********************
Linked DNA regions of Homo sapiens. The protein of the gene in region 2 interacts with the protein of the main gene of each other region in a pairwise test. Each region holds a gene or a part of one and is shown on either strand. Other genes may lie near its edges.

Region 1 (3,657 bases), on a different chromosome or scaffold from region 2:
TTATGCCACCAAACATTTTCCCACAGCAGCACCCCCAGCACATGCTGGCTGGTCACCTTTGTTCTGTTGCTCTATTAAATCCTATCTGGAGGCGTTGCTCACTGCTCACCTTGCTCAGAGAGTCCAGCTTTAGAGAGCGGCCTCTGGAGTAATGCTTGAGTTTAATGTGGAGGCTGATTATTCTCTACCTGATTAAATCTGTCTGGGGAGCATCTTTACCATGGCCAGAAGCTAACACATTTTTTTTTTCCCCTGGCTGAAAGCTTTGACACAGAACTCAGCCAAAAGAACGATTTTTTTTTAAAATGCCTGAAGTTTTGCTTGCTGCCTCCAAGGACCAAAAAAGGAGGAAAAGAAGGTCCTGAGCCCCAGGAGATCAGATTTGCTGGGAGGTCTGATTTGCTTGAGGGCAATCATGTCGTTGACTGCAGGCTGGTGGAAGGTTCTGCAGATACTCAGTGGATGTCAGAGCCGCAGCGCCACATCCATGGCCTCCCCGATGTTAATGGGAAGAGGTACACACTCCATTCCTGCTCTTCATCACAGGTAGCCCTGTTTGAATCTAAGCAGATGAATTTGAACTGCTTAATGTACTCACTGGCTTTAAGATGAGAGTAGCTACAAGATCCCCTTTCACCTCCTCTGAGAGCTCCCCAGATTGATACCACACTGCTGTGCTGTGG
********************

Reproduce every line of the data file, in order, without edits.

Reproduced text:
Linked DNA regions of Homo sapiens. The protein of the gene in region 2 interacts with the protein of the main gene of each other region in a pairwise test. Each region holds a gene or a part of one and is shown on either strand. Other genes may lie near its edges.

Region 1 (3,657 bases), on a different chromosome or scaffold from region 2:
TTATGCCACCAAACATTTTCCCACAGCAGCACCCCCAGCACATGCTGGCTGGTCACCTTTGTTCTGTTGCTCTATTAAATCCTATCTGGAGGCGTTGCTCACTGCTCACCTTGCTCAGAGAGTCCAGCTTTAGAGAGCGGCCTCTGGAGTAATGCTTGAGTTTAATGTGGAGGCTGATTATTCTCTACCTGATTAAATCTGTCTGGGGAGCATCTTTACCATGGCCAGAAGCTAACACATTTTTTTTTTCCCCTGGCTGAAAGCTTTGACACAGAACTCAGCCAAAAGAACGATTTTTTTTTAAAATGCCTGAAGTTTTGCTTGCTGCCTCCAAGGACCAAAAAAGGAGGAAAAGAAGGTCCTGAGCCCCAGGAGATCAGATTTGCTGGGAGGTCTGATTTGCTTGAGGGCAATCATGTCGTTGACTGCAGGCTGGTGGAAGGTTCTGCAGATACTCAGTGGATGTCAGAGCCGCAGCGCCACATCCATGGCCTCCCCGATGTTAATGGGAAGAGGTACACACTCCATTCCTGCTCTTCATCACAGGTAGCCCTGTTTGAATCTAAGCAGATGAATTTGAACTGCTTAATGTACTCACTGGCTTTAAGATGAGAGTAGCTACAAGATCCCCTTTCACCTCCTCTGAGAGCTCCCCAGATTGATACCACACTGCTGTGCTGTGG